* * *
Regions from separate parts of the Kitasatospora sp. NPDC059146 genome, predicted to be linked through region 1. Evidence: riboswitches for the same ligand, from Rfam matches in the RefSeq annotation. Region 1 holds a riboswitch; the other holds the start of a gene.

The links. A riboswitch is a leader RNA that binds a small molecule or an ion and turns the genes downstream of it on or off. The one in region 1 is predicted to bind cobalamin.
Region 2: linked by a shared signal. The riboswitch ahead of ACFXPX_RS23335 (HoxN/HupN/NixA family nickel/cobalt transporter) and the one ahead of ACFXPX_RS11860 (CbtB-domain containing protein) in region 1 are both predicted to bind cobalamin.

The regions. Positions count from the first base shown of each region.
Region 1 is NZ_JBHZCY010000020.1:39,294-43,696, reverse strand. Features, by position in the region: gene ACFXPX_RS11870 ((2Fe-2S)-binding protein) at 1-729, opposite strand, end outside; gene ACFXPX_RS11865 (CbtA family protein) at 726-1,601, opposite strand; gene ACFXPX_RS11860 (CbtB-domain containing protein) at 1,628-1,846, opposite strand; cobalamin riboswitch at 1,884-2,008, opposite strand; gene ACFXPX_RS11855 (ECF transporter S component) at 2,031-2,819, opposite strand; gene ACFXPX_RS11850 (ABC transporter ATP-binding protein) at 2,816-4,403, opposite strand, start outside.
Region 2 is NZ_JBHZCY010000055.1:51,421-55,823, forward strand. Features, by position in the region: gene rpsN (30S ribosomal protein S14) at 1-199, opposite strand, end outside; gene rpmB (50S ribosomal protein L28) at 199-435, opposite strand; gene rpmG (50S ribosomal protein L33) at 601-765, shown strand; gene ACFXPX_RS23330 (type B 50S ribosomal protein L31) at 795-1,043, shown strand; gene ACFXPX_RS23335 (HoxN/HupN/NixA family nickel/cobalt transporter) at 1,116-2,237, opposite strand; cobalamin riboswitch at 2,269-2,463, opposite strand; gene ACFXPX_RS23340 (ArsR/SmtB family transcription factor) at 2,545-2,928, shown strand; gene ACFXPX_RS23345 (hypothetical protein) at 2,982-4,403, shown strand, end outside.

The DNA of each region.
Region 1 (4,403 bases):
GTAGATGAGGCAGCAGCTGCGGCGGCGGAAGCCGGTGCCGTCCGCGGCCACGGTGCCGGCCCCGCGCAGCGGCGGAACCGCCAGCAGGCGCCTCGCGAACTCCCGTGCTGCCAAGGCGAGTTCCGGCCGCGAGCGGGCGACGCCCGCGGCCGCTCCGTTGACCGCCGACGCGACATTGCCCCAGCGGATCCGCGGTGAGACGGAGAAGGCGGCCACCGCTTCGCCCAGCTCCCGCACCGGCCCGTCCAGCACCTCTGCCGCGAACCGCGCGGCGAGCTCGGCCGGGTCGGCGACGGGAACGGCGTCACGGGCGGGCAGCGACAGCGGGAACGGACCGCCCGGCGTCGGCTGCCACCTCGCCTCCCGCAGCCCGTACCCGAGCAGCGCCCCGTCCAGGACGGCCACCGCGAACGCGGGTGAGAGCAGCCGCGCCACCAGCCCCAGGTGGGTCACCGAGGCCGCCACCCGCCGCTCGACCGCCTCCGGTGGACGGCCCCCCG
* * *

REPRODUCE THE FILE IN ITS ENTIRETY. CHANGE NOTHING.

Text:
Regions from separate parts of the Kitasatospora sp. NPDC059146 genome, predicted to be linked through region 1. Evidence: riboswitches for the same ligand, from Rfam matches in the RefSeq annotation. Region 1 holds a riboswitch; the other holds the start of a gene.

The links. A riboswitch is a leader RNA that binds a small molecule or an ion and turns the genes downstream of it on or off. The one in region 1 is predicted to bind cobalamin.
Region 2: linked by a shared signal. The riboswitch ahead of ACFXPX_RS23335 (HoxN/HupN/NixA family nickel/cobalt transporter) and the one ahead of ACFXPX_RS11860 (CbtB-domain containing protein) in region 1 are both predicted to bind cobalamin.

The regions. Positions count from the first base shown of each region.
Region 1 is NZ_JBHZCY010000020.1:39,294-43,696, reverse strand. Features, by position in the region: gene ACFXPX_RS11870 ((2Fe-2S)-binding protein) at 1-729, opposite strand, end outside; gene ACFXPX_RS11865 (CbtA family protein) at 726-1,601, opposite strand; gene ACFXPX_RS11860 (CbtB-domain containing protein) at 1,628-1,846, opposite strand; cobalamin riboswitch at 1,884-2,008, opposite strand; gene ACFXPX_RS11855 (ECF transporter S component) at 2,031-2,819, opposite strand; gene ACFXPX_RS11850 (ABC transporter ATP-binding protein) at 2,816-4,403, opposite strand, start outside.
Region 2 is NZ_JBHZCY010000055.1:51,421-55,823, forward strand. Features, by position in the region: gene rpsN (30S ribosomal protein S14) at 1-199, opposite strand, end outside; gene rpmB (50S ribosomal protein L28) at 199-435, opposite strand; gene rpmG (50S ribosomal protein L33) at 601-765, shown strand; gene ACFXPX_RS23330 (type B 50S ribosomal protein L31) at 795-1,043, shown strand; gene ACFXPX_RS23335 (HoxN/HupN/NixA family nickel/cobalt transporter) at 1,116-2,237, opposite strand; cobalamin riboswitch at 2,269-2,463, opposite strand; gene ACFXPX_RS23340 (ArsR/SmtB family transcription factor) at 2,545-2,928, shown strand; gene ACFXPX_RS23345 (hypothetical protein) at 2,982-4,403, shown strand, end outside.

The DNA of each region.
Region 1 (4,403 bases):
GTAGATGAGGCAGCAGCTGCGGCGGCGGAAGCCGGTGCCGTCCGCGGCCACGGTGCCGGCCCCGCGCAGCGGCGGAACCGCCAGCAGGCGCCTCGCGAACTCCCGTGCTGCCAAGGCGAGTTCCGGCCGCGAGCGGGCGACGCCCGCGGCCGCTCCGTTGACCGCCGACGCGACATTGCCCCAGCGGATCCGCGGTGAGACGGAGAAGGCGGCCACCGCTTCGCCCAGCTCCCGCACCGGCCCGTCCAGCACCTCTGCCGCGAACCGCGCGGCGAGCTCGGCCGGGTCGGCGACGGGAACGGCGTCACGGGCGGGCAGCGACAGCGGGAACGGACCGCCCGGCGTCGGCTGCCACCTCGCCTCCCGCAGCCCGTACCCGAGCAGCGCCCCGTCCAGGACGGCCACCGCGAACGCGGGTGAGAGCAGCCGCGCCACCAGCCCCAGGTGGGTCACCGAGGCCGCCACCCGCCGCTCGACCGCCTCCGGTGGACGGCCCCCCG